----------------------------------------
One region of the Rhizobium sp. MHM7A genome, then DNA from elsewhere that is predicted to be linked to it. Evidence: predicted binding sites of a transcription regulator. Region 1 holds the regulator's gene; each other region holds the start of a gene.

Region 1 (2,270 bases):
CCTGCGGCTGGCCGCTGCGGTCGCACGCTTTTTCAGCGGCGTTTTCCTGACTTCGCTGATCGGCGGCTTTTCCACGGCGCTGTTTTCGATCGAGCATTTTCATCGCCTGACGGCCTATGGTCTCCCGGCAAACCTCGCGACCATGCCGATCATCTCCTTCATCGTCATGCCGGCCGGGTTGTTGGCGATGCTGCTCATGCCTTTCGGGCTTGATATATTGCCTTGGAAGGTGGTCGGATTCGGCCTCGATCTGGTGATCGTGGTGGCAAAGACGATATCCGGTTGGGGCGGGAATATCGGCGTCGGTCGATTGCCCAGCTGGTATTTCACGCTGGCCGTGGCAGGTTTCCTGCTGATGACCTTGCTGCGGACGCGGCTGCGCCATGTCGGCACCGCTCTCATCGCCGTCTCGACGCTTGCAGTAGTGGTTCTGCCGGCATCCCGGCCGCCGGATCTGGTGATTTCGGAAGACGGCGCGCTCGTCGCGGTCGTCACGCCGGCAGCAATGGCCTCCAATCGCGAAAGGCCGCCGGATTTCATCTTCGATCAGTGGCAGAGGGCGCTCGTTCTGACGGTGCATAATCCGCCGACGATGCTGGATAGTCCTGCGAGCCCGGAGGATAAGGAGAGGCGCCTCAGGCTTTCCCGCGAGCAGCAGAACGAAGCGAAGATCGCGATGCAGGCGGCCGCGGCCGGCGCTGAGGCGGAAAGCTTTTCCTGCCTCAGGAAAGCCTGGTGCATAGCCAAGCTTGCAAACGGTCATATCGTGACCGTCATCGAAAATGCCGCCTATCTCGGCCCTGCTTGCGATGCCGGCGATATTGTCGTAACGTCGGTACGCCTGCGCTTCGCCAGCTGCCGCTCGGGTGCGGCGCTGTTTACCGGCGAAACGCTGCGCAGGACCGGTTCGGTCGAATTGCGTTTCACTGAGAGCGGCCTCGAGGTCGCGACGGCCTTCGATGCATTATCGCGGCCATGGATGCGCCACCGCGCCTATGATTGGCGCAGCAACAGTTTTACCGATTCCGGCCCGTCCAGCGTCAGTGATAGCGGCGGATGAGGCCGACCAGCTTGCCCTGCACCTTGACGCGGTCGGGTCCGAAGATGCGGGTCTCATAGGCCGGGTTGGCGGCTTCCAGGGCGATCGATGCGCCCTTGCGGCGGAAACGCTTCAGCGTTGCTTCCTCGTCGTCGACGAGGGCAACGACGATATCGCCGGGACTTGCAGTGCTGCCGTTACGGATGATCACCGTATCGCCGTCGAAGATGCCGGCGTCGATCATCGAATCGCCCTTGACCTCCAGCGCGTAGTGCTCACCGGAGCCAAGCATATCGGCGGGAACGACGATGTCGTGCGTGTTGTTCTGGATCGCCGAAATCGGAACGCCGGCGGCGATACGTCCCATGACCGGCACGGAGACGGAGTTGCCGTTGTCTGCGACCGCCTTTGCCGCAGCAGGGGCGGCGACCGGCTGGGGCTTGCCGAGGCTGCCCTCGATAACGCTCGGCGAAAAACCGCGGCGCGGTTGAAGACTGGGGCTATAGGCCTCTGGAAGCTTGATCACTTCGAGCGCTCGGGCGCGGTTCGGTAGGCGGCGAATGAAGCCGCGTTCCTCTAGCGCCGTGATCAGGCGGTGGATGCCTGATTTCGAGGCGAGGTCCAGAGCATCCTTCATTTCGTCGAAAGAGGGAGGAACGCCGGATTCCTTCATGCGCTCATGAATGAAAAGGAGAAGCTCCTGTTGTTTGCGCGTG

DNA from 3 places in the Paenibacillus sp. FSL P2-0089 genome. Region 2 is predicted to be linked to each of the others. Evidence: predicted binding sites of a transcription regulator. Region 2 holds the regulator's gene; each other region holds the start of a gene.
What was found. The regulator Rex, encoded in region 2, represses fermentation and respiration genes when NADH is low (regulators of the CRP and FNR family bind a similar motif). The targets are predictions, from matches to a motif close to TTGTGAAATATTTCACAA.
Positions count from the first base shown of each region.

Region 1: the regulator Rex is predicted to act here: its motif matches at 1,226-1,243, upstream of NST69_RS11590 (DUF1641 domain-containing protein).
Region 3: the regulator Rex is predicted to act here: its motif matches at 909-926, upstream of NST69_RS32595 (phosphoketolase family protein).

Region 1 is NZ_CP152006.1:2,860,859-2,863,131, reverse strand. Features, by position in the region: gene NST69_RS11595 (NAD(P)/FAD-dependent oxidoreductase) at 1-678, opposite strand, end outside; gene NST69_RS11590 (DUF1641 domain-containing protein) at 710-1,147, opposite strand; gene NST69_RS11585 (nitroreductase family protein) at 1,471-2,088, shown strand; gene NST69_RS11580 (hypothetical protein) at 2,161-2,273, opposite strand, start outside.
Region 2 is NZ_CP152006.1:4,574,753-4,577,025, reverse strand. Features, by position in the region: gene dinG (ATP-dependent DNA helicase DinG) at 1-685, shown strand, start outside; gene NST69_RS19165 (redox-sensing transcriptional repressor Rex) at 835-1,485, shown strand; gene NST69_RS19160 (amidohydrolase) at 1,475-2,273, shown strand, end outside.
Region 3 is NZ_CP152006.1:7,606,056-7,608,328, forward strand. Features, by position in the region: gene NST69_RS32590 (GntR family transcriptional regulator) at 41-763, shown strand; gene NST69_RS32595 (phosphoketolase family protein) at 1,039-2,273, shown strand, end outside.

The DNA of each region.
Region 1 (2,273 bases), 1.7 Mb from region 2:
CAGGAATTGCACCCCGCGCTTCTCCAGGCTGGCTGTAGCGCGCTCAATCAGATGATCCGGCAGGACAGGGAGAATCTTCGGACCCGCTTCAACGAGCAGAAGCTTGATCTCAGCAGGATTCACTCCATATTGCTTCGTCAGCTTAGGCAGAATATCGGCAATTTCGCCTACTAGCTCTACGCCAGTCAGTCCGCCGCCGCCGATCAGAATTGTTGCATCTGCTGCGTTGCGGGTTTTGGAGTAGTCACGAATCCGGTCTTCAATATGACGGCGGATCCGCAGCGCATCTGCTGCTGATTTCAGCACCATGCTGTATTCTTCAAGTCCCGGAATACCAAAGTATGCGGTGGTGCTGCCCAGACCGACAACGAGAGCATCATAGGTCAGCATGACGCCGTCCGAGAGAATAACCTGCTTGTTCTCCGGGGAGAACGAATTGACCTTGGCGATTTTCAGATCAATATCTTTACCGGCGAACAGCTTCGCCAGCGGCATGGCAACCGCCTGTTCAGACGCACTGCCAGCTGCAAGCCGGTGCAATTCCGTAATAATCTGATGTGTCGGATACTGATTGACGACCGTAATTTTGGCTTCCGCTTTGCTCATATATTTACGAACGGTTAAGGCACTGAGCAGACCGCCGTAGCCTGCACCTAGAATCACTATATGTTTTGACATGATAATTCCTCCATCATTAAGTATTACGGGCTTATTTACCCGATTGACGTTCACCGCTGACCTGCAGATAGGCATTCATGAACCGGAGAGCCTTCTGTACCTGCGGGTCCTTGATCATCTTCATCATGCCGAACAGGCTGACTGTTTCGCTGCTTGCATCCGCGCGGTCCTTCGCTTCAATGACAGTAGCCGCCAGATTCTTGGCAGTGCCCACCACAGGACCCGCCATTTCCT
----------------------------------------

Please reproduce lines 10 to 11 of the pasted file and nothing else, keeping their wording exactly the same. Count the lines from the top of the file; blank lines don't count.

Region 2 is NZ_CP152006.1:4,574,753-4,577,025, reverse strand. Features, by position in the region: gene dinG (ATP-dependent DNA helicase DinG) at 1-685, shown strand, start outside; gene NST69_RS19165 (redox-sensing transcriptional repressor Rex) at 835-1,485, shown strand; gene NST69_RS19160 (amidohydrolase) at 1,475-2,273, shown strand, end outside.
Region 3 is NZ_CP152006.1:7,606,056-7,608,328, forward strand. Features, by position in the region: gene NST69_RS32590 (GntR family transcriptional regulator) at 41-763, shown strand; gene NST69_RS32595 (phosphoketolase family protein) at 1,039-2,273, shown strand, end outside.